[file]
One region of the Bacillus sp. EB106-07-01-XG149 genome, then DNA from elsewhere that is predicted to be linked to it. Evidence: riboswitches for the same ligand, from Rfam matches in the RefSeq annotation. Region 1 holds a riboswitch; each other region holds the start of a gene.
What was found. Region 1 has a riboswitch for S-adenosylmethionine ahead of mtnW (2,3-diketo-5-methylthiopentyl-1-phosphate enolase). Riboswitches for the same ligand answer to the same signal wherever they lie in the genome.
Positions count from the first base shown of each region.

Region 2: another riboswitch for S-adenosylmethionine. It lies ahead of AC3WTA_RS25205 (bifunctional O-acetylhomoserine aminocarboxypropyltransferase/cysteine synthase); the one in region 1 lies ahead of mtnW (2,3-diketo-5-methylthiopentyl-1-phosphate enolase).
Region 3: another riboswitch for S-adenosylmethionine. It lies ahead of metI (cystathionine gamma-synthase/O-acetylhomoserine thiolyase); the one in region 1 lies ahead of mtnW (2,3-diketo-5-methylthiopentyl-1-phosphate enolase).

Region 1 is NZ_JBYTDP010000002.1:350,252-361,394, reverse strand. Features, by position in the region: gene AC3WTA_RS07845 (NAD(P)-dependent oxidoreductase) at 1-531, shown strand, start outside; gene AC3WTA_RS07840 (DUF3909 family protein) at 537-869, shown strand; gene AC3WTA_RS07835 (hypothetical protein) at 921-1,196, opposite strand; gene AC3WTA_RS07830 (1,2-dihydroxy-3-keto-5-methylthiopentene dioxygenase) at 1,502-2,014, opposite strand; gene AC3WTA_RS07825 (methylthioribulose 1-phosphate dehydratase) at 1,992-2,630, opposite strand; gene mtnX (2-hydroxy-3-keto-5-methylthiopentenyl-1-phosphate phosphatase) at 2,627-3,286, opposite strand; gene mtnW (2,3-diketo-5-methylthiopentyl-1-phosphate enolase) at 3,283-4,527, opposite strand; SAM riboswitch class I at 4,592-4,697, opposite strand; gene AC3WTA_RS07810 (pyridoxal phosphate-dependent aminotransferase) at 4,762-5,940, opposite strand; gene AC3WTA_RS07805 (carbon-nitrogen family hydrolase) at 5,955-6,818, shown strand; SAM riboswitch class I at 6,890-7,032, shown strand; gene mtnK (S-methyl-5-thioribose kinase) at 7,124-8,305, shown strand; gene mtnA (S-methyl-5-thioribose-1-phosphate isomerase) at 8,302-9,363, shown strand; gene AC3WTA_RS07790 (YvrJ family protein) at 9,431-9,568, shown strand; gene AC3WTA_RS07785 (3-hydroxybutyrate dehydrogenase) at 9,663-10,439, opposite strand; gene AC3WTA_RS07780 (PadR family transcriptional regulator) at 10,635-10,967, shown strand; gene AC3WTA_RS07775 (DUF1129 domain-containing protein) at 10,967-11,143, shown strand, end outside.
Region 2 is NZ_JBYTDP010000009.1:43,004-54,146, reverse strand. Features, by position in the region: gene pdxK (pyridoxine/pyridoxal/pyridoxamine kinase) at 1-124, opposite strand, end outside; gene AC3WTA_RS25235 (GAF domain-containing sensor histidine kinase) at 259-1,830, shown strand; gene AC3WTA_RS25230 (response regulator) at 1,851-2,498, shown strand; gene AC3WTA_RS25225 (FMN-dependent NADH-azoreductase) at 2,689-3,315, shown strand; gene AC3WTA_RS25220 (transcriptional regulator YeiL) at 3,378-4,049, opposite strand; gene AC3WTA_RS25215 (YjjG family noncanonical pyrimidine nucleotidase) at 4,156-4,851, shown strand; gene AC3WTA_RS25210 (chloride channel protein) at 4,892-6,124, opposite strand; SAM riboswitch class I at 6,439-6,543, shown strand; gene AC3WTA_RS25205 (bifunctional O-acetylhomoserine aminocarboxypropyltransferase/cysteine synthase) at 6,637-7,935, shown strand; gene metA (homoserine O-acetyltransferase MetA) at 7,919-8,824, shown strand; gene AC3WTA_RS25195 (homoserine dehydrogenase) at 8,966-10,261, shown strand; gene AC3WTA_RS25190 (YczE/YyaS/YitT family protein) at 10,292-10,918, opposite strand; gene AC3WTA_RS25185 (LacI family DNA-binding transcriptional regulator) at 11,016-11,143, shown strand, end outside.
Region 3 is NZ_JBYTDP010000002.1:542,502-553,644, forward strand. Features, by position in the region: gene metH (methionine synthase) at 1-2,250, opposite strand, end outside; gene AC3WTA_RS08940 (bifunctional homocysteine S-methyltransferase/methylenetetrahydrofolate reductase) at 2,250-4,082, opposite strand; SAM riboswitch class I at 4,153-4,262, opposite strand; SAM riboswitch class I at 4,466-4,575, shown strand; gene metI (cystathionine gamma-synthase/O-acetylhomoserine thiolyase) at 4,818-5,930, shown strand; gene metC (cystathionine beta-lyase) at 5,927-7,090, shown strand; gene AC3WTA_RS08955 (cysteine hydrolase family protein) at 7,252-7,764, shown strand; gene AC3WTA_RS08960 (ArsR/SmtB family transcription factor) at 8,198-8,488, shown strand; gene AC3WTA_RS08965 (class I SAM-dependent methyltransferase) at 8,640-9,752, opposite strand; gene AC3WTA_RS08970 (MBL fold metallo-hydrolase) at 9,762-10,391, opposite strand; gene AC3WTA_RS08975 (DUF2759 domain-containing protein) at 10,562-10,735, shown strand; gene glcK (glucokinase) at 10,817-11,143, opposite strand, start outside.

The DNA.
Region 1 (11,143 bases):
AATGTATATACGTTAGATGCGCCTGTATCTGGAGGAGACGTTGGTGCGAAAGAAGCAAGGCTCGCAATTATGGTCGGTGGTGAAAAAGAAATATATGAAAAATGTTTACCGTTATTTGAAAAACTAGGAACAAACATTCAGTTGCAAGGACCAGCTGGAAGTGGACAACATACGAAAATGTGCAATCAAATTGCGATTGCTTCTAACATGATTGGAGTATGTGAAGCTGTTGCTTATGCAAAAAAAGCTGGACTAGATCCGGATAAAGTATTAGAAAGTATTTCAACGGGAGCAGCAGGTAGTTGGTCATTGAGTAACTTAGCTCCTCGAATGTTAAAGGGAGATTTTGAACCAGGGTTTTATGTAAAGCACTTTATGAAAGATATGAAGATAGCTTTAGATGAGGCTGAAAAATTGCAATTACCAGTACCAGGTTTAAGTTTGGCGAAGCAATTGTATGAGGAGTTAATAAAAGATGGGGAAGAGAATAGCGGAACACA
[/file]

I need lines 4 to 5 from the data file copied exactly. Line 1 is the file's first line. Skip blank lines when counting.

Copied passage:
Region 2: another riboswitch for S-adenosylmethionine. It lies ahead of AC3WTA_RS25205 (bifunctional O-acetylhomoserine aminocarboxypropyltransferase/cysteine synthase); the one in region 1 lies ahead of mtnW (2,3-diketo-5-methylthiopentyl-1-phosphate enolase).
Region 3: another riboswitch for S-adenosylmethionine. It lies ahead of metI (cystathionine gamma-synthase/O-acetylhomoserine thiolyase); the one in region 1 lies ahead of mtnW (2,3-diketo-5-methylthiopentyl-1-phosphate enolase).